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New US Bill Would Help People Working in Dangerous Heat

Increasing Temperatures Threaten Worker Safety

Farmworkers, considered essential workers under the Covid-19 pandemic, harvest beans in Homestead, Florida, May 12, 2020.  © 2020 AP Photo/Lynne Sladky

Many United States farmworkers and other essential outdoor workers have gone to work throughout the dangerous Covid-19 pandemic, putting food on people’s tables and collecting their trash. But outdoor workers put themselves at risk every year by laboring in extreme temperatures that can be deadly or cause lasting disability. These deaths and illnesses are preventable, and they are on the rise.

The heart of this problem: It is getting hotter, and there is no going back. This year has broken US temperature records, and produced yet another in a line of hotter-than-usual summers. Even if the world cuts carbon emissions drastically (and it must if the US is to avoid the mind-numbingly high temperatures predicted on the current emissions path), significant increases in heat are already “baked in” to the country’s future. You can see the numbers for your city or county here.

A national heat standard, which would protect outdoor workers by mandating water, rest, shade, and other protections, has long been needed. The National Institute for Occupational Safety and Health (NIOSH, a government research and education agency) issued criteria for a heat standard in 1972, and then updated it in 1986 and 2016. But the Occupational Safety and Health Agency (OSHA), which is responsible for work safety and rules and regulations, has never issued a heat standard. Accordingly, it has only the vague and hard-to-enforce general duty clause (of the OSH Act) to punish employers for forcing people to work in health-threatening heat.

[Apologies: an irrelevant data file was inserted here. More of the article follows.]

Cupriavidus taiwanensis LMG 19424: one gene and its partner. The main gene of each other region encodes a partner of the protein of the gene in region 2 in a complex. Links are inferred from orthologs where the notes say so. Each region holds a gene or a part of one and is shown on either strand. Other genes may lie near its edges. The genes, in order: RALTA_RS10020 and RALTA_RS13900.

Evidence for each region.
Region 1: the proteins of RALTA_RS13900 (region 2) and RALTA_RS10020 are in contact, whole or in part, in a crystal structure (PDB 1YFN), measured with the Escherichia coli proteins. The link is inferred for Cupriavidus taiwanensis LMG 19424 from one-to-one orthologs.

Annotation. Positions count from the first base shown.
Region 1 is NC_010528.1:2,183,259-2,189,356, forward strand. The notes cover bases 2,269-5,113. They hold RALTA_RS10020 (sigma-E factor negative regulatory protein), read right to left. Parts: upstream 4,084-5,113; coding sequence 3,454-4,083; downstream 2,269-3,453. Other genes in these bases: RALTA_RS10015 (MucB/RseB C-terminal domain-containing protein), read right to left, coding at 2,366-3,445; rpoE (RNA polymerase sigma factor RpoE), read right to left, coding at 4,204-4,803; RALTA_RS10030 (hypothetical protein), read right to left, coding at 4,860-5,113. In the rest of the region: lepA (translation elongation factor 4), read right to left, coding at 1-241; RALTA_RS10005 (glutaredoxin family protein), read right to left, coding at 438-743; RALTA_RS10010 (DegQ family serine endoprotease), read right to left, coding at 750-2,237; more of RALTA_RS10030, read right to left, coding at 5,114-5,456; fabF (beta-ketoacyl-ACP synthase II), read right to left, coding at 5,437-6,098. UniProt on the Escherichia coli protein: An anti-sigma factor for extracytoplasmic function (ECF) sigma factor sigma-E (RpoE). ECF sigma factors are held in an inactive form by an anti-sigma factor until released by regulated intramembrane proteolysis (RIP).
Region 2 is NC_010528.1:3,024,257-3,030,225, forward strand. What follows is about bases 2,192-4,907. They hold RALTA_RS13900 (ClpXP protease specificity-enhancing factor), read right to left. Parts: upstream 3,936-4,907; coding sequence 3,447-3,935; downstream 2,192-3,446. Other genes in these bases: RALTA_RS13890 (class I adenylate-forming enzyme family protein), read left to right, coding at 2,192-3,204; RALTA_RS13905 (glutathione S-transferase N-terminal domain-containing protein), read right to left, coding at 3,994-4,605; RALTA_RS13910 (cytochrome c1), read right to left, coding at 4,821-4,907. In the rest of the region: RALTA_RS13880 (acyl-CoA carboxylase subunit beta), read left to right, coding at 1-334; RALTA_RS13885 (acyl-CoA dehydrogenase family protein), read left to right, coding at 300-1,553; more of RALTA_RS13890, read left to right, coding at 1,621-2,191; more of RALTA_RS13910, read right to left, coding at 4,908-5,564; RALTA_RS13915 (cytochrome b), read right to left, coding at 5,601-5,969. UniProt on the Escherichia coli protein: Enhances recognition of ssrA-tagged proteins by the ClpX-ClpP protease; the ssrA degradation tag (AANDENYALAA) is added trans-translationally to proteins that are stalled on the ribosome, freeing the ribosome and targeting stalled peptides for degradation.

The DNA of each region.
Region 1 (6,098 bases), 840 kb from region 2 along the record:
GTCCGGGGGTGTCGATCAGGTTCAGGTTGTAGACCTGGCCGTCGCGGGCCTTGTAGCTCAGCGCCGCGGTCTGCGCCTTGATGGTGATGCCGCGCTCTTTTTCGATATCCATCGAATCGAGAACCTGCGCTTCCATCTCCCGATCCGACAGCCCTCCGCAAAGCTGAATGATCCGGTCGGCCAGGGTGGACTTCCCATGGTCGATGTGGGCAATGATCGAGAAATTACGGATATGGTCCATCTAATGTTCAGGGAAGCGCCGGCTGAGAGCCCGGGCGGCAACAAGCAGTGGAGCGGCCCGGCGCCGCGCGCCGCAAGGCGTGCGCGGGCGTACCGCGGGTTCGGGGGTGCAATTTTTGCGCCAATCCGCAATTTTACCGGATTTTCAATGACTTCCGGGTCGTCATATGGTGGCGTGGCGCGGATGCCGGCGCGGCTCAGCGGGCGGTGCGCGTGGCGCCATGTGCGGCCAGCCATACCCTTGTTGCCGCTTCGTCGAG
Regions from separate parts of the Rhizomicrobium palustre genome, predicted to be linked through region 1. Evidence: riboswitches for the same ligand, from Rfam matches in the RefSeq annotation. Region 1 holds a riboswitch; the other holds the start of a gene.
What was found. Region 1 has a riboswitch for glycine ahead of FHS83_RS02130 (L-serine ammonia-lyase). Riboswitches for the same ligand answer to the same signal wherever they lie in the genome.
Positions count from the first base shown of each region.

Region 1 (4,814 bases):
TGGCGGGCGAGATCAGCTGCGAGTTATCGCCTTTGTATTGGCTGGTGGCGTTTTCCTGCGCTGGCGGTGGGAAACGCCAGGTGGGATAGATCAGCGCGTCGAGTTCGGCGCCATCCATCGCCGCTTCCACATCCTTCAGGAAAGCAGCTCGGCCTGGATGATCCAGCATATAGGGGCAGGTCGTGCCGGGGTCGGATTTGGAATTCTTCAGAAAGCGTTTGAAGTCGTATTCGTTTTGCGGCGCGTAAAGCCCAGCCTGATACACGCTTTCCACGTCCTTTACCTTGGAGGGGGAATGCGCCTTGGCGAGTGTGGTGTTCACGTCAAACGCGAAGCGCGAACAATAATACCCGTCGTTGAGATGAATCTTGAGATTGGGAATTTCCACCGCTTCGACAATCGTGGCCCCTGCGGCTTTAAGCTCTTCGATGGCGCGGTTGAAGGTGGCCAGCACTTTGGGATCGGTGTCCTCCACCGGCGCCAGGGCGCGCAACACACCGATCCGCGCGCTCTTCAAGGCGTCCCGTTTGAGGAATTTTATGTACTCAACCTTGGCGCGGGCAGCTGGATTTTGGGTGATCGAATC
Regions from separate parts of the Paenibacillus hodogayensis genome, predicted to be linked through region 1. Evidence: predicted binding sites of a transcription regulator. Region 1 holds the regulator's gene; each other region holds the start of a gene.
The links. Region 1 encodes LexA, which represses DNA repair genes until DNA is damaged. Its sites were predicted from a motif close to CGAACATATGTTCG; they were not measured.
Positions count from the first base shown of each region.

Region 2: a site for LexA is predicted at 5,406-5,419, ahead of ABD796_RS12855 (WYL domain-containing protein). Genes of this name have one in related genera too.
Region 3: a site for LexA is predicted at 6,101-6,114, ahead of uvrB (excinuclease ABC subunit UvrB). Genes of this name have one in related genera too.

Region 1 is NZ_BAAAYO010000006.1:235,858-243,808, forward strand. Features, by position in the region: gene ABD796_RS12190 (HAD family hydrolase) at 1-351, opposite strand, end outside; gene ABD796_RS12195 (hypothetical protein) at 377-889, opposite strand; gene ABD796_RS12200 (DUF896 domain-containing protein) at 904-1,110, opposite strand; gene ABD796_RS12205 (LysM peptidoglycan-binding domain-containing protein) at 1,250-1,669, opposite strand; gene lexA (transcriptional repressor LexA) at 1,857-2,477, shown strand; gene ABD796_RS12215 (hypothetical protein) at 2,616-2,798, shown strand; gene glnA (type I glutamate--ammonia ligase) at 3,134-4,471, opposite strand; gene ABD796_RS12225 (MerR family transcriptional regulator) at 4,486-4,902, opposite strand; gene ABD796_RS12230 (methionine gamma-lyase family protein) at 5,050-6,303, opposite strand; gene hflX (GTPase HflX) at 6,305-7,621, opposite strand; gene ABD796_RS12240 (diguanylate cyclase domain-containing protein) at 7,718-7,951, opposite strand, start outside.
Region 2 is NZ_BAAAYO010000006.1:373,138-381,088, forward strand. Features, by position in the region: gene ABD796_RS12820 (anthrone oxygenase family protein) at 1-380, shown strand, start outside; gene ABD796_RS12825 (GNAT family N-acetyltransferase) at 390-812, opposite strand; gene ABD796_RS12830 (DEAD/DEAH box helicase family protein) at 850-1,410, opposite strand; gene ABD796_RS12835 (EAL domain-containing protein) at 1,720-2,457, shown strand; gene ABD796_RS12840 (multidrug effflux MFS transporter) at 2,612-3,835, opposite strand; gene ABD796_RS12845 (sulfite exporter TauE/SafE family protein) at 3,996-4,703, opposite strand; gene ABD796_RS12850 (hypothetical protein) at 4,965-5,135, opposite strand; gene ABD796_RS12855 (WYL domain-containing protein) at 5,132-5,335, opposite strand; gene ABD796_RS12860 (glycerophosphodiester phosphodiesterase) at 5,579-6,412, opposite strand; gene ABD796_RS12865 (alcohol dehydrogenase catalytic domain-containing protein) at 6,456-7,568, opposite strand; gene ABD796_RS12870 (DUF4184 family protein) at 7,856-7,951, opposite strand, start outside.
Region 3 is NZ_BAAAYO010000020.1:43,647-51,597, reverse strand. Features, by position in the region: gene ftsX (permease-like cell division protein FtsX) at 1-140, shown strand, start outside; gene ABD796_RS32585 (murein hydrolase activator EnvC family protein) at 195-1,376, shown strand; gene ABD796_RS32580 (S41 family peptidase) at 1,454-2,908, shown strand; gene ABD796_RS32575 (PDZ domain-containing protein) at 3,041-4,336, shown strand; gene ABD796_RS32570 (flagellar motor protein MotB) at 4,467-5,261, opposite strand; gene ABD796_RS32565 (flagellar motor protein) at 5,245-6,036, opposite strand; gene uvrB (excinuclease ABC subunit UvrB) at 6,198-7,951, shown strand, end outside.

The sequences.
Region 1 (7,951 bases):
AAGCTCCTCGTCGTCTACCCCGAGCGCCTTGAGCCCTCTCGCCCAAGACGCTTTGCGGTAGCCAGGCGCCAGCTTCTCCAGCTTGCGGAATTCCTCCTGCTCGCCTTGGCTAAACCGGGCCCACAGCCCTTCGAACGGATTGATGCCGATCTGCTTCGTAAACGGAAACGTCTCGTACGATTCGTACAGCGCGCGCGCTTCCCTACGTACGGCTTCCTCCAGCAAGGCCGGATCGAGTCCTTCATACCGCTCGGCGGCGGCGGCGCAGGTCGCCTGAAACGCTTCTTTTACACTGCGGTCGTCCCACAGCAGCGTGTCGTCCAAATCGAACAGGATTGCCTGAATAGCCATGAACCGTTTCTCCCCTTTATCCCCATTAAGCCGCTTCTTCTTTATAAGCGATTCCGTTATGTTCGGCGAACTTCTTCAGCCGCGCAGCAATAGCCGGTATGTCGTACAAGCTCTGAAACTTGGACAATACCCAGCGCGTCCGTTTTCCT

Ignoring the human body’s limited ability to thermoregulate (i.e., stay cool enough to survive) in an overheating world, and instead standing by as workers are pushed past their limit, violates the international human right to work, which includes decent working conditions, and threatens workers’ rights to health and life. 

The Asuncion Valdivia Heat Illness and Fatality Prevention Act, presented in the US Senate today by Senator Kamala Harris, is named after a farmworker who died of heat stroke. The bill would push OSHA to issue a heat standard and monitor implementation. It would also require heat illness training for employers and workers, paid breaks for rest, access to water, and limits on how long workers can work in extreme heat.

These are lifesaving and commonsense protections, long overdue for US workers.

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